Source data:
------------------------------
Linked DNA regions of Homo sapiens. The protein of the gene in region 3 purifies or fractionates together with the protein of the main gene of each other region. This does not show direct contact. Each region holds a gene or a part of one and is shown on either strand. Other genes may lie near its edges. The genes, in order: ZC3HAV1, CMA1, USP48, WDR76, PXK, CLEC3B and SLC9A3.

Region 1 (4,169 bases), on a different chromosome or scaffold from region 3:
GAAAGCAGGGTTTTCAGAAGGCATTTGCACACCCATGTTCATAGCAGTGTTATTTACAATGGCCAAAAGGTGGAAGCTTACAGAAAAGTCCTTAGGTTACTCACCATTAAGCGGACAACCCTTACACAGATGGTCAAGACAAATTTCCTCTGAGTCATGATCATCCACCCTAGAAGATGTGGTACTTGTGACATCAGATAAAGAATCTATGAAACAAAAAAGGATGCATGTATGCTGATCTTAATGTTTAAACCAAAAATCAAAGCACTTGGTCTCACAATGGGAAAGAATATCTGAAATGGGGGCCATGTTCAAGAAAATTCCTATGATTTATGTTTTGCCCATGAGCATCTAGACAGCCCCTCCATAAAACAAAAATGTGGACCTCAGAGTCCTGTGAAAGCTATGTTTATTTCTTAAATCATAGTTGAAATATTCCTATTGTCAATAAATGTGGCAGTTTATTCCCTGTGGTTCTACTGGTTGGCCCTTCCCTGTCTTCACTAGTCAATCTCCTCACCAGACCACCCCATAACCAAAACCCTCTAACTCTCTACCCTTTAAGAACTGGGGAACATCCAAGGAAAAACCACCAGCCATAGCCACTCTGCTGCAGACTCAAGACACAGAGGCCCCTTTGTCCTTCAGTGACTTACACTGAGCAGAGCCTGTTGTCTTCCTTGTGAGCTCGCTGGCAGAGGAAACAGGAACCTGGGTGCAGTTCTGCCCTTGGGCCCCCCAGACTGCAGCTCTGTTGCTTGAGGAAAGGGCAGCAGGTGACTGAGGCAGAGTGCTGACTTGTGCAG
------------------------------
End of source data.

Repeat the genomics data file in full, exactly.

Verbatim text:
Linked DNA regions of Homo sapiens. The protein of the gene in region 3 purifies or fractionates together with the protein of the main gene of each other region. This does not show direct contact. Each region holds a gene or a part of one and is shown on either strand. Other genes may lie near its edges. The genes, in order: ZC3HAV1, CMA1, USP48, WDR76, PXK, CLEC3B and SLC9A3.

Region 1 (4,169 bases), on a different chromosome or scaffold from region 3:
GAAAGCAGGGTTTTCAGAAGGCATTTGCACACCCATGTTCATAGCAGTGTTATTTACAATGGCCAAAAGGTGGAAGCTTACAGAAAAGTCCTTAGGTTACTCACCATTAAGCGGACAACCCTTACACAGATGGTCAAGACAAATTTCCTCTGAGTCATGATCATCCACCCTAGAAGATGTGGTACTTGTGACATCAGATAAAGAATCTATGAAACAAAAAAGGATGCATGTATGCTGATCTTAATGTTTAAACCAAAAATCAAAGCACTTGGTCTCACAATGGGAAAGAATATCTGAAATGGGGGCCATGTTCAAGAAAATTCCTATGATTTATGTTTTGCCCATGAGCATCTAGACAGCCCCTCCATAAAACAAAAATGTGGACCTCAGAGTCCTGTGAAAGCTATGTTTATTTCTTAAATCATAGTTGAAATATTCCTATTGTCAATAAATGTGGCAGTTTATTCCCTGTGGTTCTACTGGTTGGCCCTTCCCTGTCTTCACTAGTCAATCTCCTCACCAGACCACCCCATAACCAAAACCCTCTAACTCTCTACCCTTTAAGAACTGGGGAACATCCAAGGAAAAACCACCAGCCATAGCCACTCTGCTGCAGACTCAAGACACAGAGGCCCCTTTGTCCTTCAGTGACTTACACTGAGCAGAGCCTGTTGTCTTCCTTGTGAGCTCGCTGGCAGAGGAAACAGGAACCTGGGTGCAGTTCTGCCCTTGGGCCCCCCAGACTGCAGCTCTGTTGCTTGAGGAAAGGGCAGCAGGTGACTGAGGCAGAGTGCTGACTTGTGCAG